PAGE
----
“It’s a golf course that we’ve known over the years, and the club continues to want to make it the best golf course that it can be,” Haigh said. “You have a club that’s so active and eager to improve their facilities, their golf course, to be able to host major championships, and a course that the vast majority of the players really enjoy playing that golf course.”

But a different Quail Hollow will be presented to the players when they arrive next August (the Wells Fargo Championship is moving for one year to Eagle Point Golf Club in Wilmington).

Quail Hollow Club, which has been the host to the Wells Fargo Championship since 2003, will be the site of Charlotte’s first major golf championship in 2017.

The alterations, part of a master plan created a few years ago by course designer Tom Fazio, were completed in 90 days this summer. In fact, work began on the course while play was still going on during the final round of the Wells Fargo Championship in May (putting surfaces were also switched from Mini Verde Bermuda to Champion because of past issues with the Mini Verde Bermuda).

The first hole was lengthened from a relatively short par-4 and is now a dog-leg right. That eliminated the par-3 second, which has been replaced by what was the third hole. The par-5 fifth went away and was replaced by two holes – one a par-3, the other a par-4. The par-4 11th was also lengthened by about 30 yards, with a fairway bunker now in play.

Two-time Wells Fargo champion Rory McIlroy, who played the new holes with Harris last week, praised the changes.

“I think the changes are really, really good,” McIlroy said. “They have made it more challenging at the start, but I think the flow of the golf course is still the same.”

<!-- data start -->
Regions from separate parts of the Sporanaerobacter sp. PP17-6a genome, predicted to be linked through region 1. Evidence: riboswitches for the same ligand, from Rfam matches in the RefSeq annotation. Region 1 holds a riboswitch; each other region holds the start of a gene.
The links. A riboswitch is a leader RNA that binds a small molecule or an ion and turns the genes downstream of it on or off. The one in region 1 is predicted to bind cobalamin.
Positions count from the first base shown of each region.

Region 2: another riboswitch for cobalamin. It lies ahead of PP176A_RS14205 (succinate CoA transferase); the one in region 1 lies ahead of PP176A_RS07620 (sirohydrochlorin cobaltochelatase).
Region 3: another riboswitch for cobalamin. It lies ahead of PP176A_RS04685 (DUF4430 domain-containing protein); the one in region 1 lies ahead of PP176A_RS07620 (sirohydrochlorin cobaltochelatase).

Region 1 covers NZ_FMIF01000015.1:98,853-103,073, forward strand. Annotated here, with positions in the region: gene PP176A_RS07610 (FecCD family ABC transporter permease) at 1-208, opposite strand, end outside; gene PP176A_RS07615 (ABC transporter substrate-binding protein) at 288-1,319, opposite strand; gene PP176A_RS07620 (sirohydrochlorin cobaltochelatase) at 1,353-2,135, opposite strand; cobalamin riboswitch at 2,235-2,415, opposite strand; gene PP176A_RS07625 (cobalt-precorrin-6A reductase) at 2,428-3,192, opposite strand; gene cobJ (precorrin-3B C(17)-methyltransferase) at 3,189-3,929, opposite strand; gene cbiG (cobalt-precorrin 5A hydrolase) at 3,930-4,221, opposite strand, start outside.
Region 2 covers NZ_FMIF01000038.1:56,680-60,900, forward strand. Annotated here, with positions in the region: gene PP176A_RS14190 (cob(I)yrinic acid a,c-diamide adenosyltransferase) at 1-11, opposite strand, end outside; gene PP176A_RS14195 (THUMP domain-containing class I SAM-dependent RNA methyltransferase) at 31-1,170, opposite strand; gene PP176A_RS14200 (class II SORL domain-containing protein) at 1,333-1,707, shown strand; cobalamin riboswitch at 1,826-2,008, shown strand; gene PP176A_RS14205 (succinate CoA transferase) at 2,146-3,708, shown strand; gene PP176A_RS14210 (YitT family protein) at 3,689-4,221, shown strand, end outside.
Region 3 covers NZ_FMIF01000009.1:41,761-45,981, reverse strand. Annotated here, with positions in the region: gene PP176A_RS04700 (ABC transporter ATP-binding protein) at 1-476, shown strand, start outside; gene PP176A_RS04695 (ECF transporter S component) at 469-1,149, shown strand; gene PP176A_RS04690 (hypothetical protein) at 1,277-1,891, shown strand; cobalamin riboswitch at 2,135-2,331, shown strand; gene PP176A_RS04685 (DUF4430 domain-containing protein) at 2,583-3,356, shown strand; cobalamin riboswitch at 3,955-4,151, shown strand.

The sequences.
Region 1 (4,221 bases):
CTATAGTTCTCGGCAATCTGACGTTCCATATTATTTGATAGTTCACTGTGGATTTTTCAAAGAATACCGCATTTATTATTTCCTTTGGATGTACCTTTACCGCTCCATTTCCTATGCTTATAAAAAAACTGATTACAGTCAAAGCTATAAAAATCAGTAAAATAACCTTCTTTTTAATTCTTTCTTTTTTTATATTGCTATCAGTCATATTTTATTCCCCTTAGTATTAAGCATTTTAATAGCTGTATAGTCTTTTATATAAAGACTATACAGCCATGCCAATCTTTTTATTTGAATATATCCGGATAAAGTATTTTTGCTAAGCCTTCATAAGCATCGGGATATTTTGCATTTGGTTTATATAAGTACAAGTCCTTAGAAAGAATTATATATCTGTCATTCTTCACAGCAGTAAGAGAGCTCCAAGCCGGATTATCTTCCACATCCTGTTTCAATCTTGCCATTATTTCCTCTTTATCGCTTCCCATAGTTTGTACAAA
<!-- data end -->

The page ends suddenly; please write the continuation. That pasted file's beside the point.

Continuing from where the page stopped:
Simpson, who lives off the seventh tee at Quail Hollow, hasn’t seen the changes. He offered a word of caution.

“It’s going to be harder, but I hope it’s a ‘good’ harder,” Simpson said. “Too many re-dos are a ‘bad’ hard. So there’s a real thin line of making it too hard versus making it ‘good’ hard.”

Harris said the club has spent more than $27 million over the past 10 years on course improvements, with all of the money derived from income generated by the Wells Fargo tournament.

The changes will continue to be fine tuned. Preparations will continue over the next year for Charlotte’s first major championship.

“We’ll have the world here,” Harris said. “We have a chance to make some unbelievable history. Somebody will do something special in Charlotte and win. It will be part of golf history. That’s what makes it different.”

2017 PGA Championship

Where: Quail Hollow Club, Charlotte

When: Aug. 7-13, 2017

Tickets: Registration closes Sunday on www.pgachampionship.com, with the first tickets going on sale Monday, based on the purchase window assigned to registrants. The registration process puts those who sign up in line to buy tickets on a first-come, first-served basis. Those who register at www.pgachampionship.com don’t have to commit to buying tickets. After the registration period ends, if any tickets remain they will then go on sale to the general public.

What you need to know ...

▪ The PGA Championship is conducted by the PGA of America and distinguishes itself from the other three majors by including the top 20 finishers in the PGA Professional Championship, the organization’s championship for club pros.

▪ The tournament’s Wanamaker Trophy is named after Rodman Wanamaker Jr., a New York department store owner who helped form the PGA of America in 1916. At about 2 feet tall and weighing 27 pounds, it’s the biggest trophy in major tournament golf.

▪ Jack Nicklaus and Arnold Palmer have the most career PGA Championship appearances with 37 each. Charlotte native Davis Love III, who didn’t play this week at Baltusrol while he recovers from hip surgery, leads active players with 27.

▪ Nicklaus and Walter Hagen are tied for most PGA Championship victories with five each. Nicklaus won his over three different decades (1963, ’71, ’73, ’75 and ’80).

▪ This isn’t the first time the PGA Championship has been played in the Carolinas. Rory McIlroy won in 2012 at The Ocean Course at Kiawah Island, S.C., by eight strokes, the largest margin of victory in tournament history. The PGA Championship has also been in North Carolina twice – Pinehurst No. 2 in 1936 and Clemmons’ Tanglewood Park in 1974.

David Scott